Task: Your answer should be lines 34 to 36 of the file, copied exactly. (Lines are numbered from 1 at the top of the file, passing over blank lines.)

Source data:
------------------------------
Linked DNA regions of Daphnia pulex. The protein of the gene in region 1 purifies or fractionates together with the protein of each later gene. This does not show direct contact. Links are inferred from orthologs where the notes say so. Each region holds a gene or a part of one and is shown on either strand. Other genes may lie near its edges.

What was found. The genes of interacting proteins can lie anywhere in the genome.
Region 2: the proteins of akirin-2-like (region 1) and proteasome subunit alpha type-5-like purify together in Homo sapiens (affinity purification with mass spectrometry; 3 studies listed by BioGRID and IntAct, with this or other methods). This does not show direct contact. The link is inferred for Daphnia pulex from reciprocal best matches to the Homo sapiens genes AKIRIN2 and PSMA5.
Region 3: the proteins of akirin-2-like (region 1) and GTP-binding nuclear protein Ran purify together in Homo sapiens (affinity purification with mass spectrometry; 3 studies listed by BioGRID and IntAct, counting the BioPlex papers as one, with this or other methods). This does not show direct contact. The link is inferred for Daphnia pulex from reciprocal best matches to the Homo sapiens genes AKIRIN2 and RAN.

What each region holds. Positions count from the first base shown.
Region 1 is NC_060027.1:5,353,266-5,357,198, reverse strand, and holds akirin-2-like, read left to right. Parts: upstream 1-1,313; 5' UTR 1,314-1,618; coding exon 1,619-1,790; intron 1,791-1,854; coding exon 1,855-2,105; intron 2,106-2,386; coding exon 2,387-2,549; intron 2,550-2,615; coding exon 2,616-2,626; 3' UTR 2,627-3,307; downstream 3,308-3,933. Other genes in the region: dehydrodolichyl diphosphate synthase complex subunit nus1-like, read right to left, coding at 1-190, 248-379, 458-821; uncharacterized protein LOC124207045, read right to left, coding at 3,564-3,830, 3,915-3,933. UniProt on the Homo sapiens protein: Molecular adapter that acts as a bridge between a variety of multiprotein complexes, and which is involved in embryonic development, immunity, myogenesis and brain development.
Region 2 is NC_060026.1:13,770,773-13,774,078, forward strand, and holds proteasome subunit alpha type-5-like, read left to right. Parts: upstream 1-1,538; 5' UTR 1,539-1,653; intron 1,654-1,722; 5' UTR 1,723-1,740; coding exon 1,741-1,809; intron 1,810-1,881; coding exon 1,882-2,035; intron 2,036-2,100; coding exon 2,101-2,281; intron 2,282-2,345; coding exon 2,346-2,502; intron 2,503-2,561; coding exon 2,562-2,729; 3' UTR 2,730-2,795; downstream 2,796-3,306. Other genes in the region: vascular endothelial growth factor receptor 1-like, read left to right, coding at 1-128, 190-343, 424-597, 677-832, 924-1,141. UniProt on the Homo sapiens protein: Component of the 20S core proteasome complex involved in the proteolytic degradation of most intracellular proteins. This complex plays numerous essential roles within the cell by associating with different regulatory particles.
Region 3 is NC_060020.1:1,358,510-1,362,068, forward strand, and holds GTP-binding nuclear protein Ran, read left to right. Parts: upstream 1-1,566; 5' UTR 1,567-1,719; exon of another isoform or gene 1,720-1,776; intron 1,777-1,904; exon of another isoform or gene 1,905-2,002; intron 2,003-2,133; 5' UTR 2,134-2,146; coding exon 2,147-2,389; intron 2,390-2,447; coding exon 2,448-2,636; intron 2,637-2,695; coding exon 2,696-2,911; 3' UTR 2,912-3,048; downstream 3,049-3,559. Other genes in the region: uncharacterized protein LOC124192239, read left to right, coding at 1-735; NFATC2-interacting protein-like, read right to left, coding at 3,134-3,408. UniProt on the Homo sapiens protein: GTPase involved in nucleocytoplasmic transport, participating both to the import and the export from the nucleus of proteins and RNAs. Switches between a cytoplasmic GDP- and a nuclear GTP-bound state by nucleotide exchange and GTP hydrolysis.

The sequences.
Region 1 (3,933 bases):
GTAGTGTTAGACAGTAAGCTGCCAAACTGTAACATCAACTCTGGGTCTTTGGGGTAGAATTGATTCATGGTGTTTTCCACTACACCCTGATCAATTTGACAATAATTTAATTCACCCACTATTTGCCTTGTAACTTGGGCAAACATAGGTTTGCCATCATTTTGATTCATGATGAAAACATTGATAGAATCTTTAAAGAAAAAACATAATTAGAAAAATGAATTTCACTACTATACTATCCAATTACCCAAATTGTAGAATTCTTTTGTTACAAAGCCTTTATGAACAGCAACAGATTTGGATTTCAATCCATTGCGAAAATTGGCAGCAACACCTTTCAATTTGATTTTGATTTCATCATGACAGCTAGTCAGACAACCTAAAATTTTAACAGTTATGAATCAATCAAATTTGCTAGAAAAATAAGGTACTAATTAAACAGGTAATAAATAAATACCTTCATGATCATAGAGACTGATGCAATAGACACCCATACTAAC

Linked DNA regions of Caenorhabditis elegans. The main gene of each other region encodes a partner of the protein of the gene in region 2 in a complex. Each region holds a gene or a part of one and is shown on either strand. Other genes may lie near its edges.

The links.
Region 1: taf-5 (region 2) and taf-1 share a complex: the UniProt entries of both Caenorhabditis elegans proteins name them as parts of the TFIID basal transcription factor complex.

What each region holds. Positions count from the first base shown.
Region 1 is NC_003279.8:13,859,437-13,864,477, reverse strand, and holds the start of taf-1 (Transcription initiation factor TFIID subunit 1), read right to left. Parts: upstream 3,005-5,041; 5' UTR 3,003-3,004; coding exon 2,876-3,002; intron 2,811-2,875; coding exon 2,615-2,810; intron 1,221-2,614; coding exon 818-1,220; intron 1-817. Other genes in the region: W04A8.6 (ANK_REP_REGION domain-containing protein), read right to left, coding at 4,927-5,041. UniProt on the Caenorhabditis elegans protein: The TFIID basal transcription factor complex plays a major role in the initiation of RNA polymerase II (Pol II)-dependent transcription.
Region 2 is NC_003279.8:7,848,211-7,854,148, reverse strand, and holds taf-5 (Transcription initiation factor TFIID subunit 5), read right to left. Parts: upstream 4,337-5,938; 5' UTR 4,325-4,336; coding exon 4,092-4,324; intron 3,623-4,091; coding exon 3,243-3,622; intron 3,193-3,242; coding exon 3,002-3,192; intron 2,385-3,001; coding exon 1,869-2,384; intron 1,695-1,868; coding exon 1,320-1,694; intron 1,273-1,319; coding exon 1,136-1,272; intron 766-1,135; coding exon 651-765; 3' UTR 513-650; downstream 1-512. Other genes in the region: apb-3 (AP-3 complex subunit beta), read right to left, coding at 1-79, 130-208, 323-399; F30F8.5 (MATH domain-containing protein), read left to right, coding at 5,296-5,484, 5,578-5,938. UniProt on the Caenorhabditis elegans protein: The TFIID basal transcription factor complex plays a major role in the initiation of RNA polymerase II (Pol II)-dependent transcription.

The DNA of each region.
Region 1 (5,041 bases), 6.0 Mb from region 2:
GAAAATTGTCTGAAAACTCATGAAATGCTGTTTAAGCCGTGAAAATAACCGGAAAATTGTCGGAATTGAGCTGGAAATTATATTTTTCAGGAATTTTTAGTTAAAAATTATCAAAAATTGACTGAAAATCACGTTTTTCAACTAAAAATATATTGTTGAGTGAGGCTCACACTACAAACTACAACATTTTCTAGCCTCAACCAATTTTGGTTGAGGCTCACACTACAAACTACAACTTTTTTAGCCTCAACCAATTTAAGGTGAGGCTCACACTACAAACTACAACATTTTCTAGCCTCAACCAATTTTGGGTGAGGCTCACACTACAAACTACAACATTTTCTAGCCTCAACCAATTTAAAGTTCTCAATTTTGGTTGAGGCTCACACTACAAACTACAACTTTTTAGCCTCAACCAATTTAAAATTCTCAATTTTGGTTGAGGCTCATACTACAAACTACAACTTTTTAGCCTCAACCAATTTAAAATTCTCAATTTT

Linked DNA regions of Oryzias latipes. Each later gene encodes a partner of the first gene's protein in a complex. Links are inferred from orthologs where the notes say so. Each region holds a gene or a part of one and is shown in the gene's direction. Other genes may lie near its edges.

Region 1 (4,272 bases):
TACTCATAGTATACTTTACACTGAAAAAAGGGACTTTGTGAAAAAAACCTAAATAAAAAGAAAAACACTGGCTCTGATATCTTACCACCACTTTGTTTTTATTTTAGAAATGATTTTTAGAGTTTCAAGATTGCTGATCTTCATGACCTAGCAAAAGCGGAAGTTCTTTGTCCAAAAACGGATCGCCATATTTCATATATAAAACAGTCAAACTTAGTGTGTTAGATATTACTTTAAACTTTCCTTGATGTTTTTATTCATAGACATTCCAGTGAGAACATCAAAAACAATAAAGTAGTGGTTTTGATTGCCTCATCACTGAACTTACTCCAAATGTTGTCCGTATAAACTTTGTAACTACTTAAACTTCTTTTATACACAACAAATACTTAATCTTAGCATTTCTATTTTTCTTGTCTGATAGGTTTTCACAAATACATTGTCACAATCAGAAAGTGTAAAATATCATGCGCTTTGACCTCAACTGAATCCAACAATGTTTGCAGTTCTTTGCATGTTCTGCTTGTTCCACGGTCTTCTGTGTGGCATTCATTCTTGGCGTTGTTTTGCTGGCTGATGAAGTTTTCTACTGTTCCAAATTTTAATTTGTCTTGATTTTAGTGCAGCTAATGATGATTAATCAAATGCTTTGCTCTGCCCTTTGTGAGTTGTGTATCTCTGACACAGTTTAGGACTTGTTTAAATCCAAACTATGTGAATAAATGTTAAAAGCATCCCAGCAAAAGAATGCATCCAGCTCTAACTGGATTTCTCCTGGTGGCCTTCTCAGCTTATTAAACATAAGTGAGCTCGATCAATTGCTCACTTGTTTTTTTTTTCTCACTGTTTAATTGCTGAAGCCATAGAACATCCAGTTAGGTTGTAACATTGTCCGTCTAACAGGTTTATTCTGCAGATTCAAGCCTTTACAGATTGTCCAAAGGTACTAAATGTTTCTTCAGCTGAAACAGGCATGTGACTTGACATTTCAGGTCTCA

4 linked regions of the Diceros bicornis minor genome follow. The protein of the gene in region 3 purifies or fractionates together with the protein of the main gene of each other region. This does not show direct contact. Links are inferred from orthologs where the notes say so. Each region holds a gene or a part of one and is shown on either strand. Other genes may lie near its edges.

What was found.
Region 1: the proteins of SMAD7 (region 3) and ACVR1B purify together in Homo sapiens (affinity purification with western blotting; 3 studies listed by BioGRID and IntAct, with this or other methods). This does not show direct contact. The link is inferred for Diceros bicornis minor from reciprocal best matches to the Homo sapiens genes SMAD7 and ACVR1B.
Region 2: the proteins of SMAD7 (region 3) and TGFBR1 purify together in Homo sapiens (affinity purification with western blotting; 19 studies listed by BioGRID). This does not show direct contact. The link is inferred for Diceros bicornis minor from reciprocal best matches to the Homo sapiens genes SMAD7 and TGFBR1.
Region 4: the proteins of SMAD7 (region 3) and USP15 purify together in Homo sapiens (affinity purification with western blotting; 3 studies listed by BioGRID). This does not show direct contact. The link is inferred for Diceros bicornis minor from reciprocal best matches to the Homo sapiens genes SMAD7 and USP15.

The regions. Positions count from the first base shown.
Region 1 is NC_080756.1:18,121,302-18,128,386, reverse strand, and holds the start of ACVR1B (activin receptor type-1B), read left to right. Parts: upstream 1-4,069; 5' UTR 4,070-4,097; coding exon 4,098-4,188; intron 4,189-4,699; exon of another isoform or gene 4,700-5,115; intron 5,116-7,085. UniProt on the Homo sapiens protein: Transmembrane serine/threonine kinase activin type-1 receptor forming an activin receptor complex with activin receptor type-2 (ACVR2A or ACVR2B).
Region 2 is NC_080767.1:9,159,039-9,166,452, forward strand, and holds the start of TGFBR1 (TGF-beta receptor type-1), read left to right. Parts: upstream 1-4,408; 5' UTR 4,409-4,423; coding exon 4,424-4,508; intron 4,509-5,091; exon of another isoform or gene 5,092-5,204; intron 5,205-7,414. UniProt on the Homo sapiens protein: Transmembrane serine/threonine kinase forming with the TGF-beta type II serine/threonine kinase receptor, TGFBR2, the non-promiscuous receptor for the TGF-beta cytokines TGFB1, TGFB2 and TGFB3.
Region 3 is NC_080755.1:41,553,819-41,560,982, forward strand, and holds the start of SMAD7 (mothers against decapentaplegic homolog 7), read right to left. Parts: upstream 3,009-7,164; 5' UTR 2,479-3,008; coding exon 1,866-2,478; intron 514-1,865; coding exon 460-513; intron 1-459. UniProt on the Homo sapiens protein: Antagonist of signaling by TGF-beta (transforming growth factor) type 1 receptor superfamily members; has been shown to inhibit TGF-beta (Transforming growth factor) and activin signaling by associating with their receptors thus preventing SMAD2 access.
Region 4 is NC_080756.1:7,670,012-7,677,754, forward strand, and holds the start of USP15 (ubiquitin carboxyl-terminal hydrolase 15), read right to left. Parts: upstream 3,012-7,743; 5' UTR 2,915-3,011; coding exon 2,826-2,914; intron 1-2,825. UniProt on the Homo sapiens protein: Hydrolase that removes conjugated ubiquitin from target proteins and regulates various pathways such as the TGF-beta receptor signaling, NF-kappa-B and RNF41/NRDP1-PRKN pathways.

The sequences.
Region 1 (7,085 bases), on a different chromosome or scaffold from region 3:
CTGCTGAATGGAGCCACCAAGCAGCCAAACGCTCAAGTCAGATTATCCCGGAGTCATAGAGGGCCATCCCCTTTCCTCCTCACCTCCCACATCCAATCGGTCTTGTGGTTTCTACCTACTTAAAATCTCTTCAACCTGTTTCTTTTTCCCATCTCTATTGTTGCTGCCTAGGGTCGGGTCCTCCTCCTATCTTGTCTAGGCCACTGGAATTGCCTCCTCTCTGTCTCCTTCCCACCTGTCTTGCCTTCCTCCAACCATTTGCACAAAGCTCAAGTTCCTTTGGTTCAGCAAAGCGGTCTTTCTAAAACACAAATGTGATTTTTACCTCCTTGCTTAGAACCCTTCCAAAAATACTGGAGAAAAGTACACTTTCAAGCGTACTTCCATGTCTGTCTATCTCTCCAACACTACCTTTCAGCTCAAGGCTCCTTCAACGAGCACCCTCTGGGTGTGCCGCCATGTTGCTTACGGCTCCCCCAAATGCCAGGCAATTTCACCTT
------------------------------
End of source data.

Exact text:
The sequences.
Region 1 (7,085 bases), on a different chromosome or scaffold from region 3:
CTGCTGAATGGAGCCACCAAGCAGCCAAACGCTCAAGTCAGATTATCCCGGAGTCATAGAGGGCCATCCCCTTTCCTCCTCACCTCCCACATCCAATCGGTCTTGTGGTTTCTACCTACTTAAAATCTCTTCAACCTGTTTCTTTTTCCCATCTCTATTGTTGCTGCCTAGGGTCGGGTCCTCCTCCTATCTTGTCTAGGCCACTGGAATTGCCTCCTCTCTGTCTCCTTCCCACCTGTCTTGCCTTCCTCCAACCATTTGCACAAAGCTCAAGTTCCTTTGGTTCAGCAAAGCGGTCTTTCTAAAACACAAATGTGATTTTTACCTCCTTGCTTAGAACCCTTCCAAAAATACTGGAGAAAAGTACACTTTCAAGCGTACTTCCATGTCTGTCTATCTCTCCAACACTACCTTTCAGCTCAAGGCTCCTTCAACGAGCACCCTCTGGGTGTGCCGCCATGTTGCTTACGGCTCCCCCAAATGCCAGGCAATTTCACCTT